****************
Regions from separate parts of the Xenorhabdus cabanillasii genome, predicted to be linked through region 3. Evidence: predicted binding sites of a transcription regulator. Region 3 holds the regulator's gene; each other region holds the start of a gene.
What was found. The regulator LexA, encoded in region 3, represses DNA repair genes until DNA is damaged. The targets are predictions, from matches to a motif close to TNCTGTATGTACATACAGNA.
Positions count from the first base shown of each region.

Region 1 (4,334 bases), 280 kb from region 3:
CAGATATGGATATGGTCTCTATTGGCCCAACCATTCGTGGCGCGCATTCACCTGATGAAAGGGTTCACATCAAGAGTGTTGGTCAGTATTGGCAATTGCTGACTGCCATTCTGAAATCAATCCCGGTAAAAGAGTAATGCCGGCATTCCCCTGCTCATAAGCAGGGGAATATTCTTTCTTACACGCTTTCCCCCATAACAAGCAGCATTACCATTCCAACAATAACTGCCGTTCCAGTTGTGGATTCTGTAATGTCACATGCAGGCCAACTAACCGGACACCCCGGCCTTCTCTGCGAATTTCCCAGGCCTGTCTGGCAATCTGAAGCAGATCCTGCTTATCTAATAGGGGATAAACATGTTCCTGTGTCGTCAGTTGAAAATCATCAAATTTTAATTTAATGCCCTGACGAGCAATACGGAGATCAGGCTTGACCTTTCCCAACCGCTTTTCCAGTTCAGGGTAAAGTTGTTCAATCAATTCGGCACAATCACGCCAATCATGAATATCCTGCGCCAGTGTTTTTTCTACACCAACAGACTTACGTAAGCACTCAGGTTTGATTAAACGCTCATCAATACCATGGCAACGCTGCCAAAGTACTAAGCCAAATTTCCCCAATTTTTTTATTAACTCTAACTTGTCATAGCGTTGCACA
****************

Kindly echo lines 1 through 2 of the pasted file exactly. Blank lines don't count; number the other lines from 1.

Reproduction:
Regions from separate parts of the Xenorhabdus cabanillasii genome, predicted to be linked through region 3. Evidence: predicted binding sites of a transcription regulator. Region 3 holds the regulator's gene; each other region holds the start of a gene.
What was found. The regulator LexA, encoded in region 3, represses DNA repair genes until DNA is damaged. The targets are predictions, from matches to a motif close to TNCTGTATGTACATACAGNA.